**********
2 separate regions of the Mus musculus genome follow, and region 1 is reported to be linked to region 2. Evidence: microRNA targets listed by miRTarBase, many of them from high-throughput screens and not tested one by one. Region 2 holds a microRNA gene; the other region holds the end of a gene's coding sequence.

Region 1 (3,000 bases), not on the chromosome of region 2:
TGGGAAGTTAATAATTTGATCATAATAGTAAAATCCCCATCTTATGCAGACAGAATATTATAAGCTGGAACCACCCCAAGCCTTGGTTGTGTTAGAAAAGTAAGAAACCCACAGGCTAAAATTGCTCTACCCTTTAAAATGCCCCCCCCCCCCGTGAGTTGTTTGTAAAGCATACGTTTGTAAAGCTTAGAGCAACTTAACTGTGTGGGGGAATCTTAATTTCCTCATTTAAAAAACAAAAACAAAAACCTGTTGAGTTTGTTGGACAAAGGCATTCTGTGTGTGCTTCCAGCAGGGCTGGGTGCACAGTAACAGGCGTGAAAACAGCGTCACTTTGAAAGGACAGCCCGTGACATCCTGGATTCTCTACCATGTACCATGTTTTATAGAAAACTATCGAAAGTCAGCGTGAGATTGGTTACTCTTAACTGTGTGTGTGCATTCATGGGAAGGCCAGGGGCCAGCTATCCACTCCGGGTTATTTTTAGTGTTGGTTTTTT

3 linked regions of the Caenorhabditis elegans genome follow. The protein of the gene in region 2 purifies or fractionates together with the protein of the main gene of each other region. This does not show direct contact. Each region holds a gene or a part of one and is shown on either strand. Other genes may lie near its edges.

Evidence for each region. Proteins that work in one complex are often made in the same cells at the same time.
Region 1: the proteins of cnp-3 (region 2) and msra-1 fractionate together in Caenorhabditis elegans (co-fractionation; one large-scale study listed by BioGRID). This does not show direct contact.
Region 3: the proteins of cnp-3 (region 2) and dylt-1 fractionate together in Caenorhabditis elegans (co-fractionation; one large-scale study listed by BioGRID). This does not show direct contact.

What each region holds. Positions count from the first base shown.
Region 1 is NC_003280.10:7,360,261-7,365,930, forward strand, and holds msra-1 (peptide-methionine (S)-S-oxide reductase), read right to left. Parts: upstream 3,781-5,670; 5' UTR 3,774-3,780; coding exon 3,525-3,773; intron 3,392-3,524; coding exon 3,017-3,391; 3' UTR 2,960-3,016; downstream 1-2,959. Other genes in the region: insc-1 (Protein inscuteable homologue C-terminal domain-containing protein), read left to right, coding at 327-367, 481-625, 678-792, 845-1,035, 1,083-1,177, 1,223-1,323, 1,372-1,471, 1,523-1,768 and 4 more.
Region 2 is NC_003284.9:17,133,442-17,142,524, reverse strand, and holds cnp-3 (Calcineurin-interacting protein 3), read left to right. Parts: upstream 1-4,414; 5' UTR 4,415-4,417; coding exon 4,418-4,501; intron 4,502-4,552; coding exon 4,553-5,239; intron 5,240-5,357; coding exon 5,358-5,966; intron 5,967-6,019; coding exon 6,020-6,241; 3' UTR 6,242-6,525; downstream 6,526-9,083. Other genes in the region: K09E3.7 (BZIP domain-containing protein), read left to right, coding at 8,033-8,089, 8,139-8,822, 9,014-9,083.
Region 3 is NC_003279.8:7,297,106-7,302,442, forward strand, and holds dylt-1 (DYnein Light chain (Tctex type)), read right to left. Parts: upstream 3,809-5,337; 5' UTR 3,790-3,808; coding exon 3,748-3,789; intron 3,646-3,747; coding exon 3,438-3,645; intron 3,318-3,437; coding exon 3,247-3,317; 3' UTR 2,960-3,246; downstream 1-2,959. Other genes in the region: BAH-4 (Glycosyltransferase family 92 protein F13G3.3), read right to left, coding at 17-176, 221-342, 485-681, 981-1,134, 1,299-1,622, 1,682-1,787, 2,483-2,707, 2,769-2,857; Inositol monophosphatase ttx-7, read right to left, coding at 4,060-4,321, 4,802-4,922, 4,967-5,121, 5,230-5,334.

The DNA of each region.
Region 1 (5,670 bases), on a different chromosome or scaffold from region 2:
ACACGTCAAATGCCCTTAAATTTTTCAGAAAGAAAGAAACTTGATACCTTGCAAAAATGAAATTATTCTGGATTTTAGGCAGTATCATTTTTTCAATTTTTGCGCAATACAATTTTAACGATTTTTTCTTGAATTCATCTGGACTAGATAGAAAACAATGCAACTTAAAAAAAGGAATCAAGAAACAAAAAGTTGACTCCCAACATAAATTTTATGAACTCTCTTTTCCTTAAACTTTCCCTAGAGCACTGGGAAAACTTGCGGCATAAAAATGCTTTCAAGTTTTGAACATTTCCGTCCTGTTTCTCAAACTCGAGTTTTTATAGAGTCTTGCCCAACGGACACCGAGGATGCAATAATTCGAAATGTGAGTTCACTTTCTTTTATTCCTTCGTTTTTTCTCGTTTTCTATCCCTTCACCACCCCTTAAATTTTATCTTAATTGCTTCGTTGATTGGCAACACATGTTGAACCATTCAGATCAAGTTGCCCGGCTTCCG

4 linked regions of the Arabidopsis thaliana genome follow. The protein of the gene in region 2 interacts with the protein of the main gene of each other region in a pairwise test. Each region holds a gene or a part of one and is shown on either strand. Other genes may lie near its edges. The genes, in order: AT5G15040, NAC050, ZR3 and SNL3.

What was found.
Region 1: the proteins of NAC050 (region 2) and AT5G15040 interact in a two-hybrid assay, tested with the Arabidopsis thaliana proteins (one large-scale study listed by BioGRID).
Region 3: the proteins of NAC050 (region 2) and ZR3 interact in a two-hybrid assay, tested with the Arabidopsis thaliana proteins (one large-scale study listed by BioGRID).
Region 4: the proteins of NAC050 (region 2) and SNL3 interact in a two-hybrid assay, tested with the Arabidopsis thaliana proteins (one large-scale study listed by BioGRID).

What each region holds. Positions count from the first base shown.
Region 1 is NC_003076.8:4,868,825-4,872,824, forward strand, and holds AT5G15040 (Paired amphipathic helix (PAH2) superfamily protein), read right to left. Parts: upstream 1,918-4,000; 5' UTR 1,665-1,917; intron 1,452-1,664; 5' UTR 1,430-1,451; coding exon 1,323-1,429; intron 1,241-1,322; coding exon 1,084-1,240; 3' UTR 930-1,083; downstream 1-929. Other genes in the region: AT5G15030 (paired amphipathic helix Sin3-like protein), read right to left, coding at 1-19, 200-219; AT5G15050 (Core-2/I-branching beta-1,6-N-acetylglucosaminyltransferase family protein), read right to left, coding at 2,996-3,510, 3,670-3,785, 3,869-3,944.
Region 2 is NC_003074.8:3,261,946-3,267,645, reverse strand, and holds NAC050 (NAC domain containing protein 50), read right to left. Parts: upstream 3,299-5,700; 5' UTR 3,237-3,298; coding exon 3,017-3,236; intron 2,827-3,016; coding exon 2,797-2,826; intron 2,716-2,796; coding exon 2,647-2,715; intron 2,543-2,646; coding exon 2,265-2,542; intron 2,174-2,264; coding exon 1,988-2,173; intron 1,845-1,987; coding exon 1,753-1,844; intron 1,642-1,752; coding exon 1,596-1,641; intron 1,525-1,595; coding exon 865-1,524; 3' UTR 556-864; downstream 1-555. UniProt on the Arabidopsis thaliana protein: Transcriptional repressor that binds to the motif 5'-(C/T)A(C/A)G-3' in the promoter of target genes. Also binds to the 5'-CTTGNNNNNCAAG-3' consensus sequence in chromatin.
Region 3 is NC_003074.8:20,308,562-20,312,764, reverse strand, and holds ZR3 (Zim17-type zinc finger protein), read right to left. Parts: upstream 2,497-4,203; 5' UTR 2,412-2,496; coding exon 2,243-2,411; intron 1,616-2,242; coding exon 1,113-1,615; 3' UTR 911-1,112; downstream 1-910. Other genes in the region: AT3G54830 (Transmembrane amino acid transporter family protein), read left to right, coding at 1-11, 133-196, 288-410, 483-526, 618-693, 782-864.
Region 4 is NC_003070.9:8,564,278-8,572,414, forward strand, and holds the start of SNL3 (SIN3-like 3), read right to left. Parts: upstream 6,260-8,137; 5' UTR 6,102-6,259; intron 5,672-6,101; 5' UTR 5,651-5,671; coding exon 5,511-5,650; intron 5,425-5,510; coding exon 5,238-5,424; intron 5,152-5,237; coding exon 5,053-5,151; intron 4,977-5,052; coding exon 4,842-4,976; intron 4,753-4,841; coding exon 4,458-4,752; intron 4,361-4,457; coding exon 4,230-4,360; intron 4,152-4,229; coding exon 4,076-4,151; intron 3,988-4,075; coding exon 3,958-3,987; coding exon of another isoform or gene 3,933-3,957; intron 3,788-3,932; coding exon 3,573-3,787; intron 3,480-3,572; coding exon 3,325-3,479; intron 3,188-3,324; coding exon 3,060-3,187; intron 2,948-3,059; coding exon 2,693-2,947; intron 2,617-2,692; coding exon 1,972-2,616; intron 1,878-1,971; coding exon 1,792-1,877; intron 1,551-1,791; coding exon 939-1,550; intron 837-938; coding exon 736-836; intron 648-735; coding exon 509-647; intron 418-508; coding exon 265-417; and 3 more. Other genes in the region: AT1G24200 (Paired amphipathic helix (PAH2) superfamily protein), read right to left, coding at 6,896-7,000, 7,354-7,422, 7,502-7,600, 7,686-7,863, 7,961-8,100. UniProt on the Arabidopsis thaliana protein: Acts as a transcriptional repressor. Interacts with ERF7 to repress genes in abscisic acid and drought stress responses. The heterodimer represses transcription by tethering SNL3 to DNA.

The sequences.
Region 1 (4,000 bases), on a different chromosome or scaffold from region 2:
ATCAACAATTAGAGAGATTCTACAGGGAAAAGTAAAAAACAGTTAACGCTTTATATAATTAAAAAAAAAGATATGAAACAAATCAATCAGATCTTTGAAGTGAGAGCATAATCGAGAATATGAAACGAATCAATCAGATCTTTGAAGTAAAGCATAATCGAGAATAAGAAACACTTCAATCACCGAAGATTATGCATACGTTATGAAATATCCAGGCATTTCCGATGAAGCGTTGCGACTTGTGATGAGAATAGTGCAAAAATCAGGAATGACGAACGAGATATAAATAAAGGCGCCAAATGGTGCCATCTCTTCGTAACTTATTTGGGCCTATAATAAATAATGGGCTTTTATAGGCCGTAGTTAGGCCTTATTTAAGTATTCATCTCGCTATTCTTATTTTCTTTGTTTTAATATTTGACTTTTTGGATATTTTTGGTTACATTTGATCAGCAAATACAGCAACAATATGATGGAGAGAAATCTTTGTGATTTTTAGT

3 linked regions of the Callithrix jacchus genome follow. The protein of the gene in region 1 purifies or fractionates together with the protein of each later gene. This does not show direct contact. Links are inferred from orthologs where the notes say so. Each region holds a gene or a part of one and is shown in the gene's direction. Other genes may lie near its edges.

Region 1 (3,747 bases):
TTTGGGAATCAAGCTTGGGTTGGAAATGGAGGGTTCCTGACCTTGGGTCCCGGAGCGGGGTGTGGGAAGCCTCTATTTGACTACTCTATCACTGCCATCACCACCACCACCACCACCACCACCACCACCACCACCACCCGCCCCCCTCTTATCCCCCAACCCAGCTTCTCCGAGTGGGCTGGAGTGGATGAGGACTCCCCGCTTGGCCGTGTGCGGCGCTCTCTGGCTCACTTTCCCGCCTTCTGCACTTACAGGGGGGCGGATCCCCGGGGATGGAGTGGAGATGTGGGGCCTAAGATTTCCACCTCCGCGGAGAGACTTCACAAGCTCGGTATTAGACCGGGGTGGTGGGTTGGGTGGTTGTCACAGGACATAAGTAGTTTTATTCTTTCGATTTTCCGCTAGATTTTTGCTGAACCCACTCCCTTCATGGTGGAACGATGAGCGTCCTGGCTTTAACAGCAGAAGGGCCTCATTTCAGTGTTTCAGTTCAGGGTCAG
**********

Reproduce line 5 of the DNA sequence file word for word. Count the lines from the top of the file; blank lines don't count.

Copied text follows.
Evidence for each region. Proteins that work in one complex are often made in the same cells at the same time.